How theatre in the college town 25 miles from Denver is rising to the occasion—and raising the stakes for the region.
Last October #MeToo went viral, and we’ve been reckoning with the repercussions ever since. But in Boulder, Colo., four theatre companies were already on the case. Because seasons take time to shape, the productions were gestures of foresight, not reaction—they were prophetic, not parasitic.
At Boulder Ensemble Theatre Company (BETC), its 12th season opened with a deft production of Lauren Gunderson’s The Revolutionists, about the 18th-century playwright Olympe de Gouges and three other women during France’s Reign of Terror, including an improbably touching Marie Antoinette. Meanwhile a troupe called the Catamounts convened the protagonists of Jane Eyre, Little Women, Pride and Prejudice, and Wuthering Heights for Jaclyn Backhaus’s archly clever You on the Moors Now. Square Product Theatre presented House of Gold, Gregory S. Moss’s cultural critique as told through the eyes of JonBenét Ramsey. And Local Theater Company presented a full production of a play workshopped during the 2016 installment of its Lab: Michael Yates Crowley’s The Rape of the Sabine Women by Grace B. Matthias, about a young woman who finds in the Roman tale of the Sabine women a way to understand her sexual assault at the hands of a high school football player.
Meanwhile, in the same period, just 25 miles away, Denver’s two most intellectually muscular theatres were differently engaged. At the regional powerhouse the Denver Center, rabble-rousing director Robert O’Hara was challenging subscribers with an all-male version of the Scottish play. And Curious Theatre Company was giving local audiences their first taste of playwright Branden Jacobs-Jenkins with his Southern Gothic family drama Appropriate.
It was the kind of one-two punch you might expect from theatres that have raised expectations about idea-wrestling theatre. Still, for years there’s been a sense that what Denver really needed to make it a more formidable player in the nation’s theatre scene was a third, mid-sized independent theatre to complement the Denver Center and Curious. Could it be, though, that the role of this dreamed-of “third theatre”—an outside catalyst to keep theatre in Colorado’s largest city on its toes—is already being played by a brace of artistically ambitious theatre companies in nearby Boulder?
Certainly a theatre critic can no longer put off the 40-minute drive to the foothill town until summer launches another season of the Colorado Shakespeare Festival (sometimes inspired, though often not inspired enough). Opening nights of the Boulder Ensemble or a weekend spent at Local’s new-play Lab are becoming required viewing.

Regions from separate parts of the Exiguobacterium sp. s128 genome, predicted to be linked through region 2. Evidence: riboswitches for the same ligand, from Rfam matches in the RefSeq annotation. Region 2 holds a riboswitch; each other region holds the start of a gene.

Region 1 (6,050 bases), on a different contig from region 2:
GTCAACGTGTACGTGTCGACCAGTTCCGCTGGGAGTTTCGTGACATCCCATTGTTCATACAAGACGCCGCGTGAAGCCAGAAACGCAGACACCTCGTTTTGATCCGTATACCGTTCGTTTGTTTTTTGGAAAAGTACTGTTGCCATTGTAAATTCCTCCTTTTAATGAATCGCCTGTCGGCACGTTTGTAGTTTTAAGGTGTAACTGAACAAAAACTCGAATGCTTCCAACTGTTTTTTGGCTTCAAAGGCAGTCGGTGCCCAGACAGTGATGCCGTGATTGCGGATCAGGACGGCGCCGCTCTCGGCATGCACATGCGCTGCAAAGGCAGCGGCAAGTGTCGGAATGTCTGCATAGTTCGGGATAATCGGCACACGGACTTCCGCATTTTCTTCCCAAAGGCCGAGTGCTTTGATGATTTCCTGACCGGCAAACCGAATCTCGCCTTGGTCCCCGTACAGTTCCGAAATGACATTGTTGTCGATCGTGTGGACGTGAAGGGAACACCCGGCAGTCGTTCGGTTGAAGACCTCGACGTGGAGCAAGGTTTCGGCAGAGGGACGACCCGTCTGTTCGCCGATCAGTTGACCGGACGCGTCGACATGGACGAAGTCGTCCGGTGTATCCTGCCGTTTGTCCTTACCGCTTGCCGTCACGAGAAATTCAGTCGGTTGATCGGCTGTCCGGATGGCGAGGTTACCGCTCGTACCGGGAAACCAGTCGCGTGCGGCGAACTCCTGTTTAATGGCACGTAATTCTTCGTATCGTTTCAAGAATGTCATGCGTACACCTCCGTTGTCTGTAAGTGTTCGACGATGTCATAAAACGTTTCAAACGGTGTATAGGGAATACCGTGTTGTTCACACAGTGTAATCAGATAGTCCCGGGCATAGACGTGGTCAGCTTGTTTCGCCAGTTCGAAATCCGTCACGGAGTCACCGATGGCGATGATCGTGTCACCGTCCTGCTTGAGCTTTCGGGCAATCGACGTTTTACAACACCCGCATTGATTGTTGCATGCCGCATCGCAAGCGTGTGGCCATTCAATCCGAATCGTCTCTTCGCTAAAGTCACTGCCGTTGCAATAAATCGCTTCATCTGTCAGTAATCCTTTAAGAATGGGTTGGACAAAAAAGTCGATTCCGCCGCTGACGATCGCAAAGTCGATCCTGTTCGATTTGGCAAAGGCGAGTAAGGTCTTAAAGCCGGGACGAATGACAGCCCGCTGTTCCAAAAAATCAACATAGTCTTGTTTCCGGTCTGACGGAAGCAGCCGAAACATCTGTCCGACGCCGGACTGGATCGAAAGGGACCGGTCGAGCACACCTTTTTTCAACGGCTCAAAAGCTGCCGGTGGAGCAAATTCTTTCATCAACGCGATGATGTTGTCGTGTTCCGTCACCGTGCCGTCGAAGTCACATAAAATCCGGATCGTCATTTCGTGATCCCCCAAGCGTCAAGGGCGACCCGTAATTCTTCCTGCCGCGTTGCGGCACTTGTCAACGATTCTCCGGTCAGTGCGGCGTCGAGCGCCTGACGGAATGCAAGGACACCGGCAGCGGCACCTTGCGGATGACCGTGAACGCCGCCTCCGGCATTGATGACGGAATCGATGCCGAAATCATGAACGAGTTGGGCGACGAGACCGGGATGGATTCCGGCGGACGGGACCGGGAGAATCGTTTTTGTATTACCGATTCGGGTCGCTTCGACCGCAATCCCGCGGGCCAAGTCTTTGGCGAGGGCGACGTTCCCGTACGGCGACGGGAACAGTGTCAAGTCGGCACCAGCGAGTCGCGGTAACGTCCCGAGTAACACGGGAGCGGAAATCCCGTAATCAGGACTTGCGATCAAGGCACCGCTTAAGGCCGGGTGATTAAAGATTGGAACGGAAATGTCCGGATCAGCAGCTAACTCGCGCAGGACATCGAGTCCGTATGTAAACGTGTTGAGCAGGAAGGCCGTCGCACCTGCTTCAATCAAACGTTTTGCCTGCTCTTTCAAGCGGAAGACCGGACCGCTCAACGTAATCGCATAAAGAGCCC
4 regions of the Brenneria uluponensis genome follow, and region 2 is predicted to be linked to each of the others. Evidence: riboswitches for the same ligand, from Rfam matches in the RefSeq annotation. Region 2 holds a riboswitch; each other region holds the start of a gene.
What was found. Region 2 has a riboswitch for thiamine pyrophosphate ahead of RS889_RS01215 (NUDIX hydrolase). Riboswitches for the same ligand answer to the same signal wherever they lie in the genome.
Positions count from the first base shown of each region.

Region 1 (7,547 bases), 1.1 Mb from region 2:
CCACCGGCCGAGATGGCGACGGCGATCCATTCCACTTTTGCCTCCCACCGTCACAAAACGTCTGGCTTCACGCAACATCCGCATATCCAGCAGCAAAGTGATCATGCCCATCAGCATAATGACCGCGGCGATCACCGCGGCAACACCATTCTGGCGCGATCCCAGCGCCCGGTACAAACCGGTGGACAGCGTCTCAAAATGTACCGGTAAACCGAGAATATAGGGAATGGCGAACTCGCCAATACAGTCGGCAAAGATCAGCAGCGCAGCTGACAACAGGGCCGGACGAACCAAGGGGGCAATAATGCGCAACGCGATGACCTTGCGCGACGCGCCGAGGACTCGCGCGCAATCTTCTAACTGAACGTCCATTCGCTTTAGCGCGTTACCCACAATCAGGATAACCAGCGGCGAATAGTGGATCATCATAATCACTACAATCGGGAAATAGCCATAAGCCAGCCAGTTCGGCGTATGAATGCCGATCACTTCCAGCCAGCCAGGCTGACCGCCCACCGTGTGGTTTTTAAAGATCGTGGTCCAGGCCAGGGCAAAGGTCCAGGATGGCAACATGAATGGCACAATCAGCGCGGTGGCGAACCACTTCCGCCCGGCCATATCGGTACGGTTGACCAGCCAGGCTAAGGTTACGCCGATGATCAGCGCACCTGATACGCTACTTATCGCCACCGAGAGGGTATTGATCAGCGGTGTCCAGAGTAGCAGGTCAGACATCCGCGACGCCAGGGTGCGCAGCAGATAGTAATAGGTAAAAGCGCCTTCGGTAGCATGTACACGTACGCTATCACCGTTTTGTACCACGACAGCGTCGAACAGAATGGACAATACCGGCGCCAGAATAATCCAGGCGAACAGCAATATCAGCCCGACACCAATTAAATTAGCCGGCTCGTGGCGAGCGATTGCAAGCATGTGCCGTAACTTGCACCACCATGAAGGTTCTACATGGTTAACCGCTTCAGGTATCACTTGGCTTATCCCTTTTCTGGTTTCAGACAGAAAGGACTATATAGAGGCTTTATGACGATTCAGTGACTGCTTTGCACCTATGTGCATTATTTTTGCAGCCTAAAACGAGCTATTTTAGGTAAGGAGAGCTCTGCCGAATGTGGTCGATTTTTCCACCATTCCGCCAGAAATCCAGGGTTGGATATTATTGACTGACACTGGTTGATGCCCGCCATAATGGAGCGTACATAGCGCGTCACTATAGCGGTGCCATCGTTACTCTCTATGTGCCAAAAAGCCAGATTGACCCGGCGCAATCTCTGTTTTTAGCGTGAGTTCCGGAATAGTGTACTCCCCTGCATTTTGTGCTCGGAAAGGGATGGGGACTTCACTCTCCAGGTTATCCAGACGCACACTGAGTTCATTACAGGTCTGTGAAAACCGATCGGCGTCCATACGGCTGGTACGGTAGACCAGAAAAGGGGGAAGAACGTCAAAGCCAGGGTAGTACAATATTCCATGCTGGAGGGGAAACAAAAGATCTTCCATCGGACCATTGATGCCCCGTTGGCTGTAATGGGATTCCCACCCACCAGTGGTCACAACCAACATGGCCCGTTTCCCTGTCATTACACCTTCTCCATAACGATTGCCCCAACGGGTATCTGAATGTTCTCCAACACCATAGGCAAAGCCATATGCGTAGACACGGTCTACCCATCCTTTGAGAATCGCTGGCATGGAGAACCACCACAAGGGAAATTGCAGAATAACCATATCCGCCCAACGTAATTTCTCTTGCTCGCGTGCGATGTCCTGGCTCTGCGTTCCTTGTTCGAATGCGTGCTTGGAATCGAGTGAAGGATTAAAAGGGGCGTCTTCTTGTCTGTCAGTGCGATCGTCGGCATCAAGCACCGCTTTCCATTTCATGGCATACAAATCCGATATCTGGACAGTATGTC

“We’re not all telling the same stories,” says Pesha Rudnick, artistic director of Local Theater Company. And they’re certainly not telling their tales in the same way: The Catamounts plunge audiences into the wild and woolly, the experimental, like Dave Malloy’s rock musical Beowulf: A Thousand Years of Baggage. Or they’ll gather the group for their signature “FEEDs,” where food, drink, and performance are the draw.
Though they don’t actively coordinate their work, there’s a maturity and strategic savvy to the Boulder theatres’ collective approach to courting local audiences and connecting those audiences with the conversations taking place in the nation’s larger theatre hubs. And there’s a kind of Venn diagram overlap in their desire to forge and fortify community, even as the theatres remain satisfyingly divergent.
Boulder is hardly a theatre outlier. It’s home to Colorado’s higher education flagship, the University of Colorado Boulder, which has a theatre department, an MFA program, and the Colorado Shakespeare Festival, soon to be in its 61st season. The Boulder International Fringe Festival, meanwhile, is in its 14th year. The scene encompasses the brainy (Naropa University’s Contemporary Performance MFA program) and the brash (the young, Fringe-tinged company Band of Toughs).
None of the city’s four core companies are newly minted. BETC announced its 13th season at the start of March. Experimentally inclined, the Catamounts is in the midst of their seventh season, with its next offering slated to be Rausch, created in collaboration with choreographer Patrick Mueller and his experimental dance-theatre troupe Control Group Productions. And in April, Local will presents year seven of its Local Lab. Square Product produced its first show in 2006 as part of Boulder’s Fringe Festival.
It doesn’t hurt that three of the companies—BETC, Local, the Catamounts—have a home base in the recently renovated Dairy Arts Center.
“The Denver [Performing] Arts Complex, those theatres, are more about the big ticket, the blockbuster. So there’s room at the edges for experimental theatre, contemporary theatre,” says Matt Chasansky, manager of Boulder’s Office of Arts and Culture. “The artists in Boulder—we have tons of artists in contemporary practice here—were ready to take up that mantle.” And he says the data suggest that the “community has a hunger for contemporary theatre in a new way.”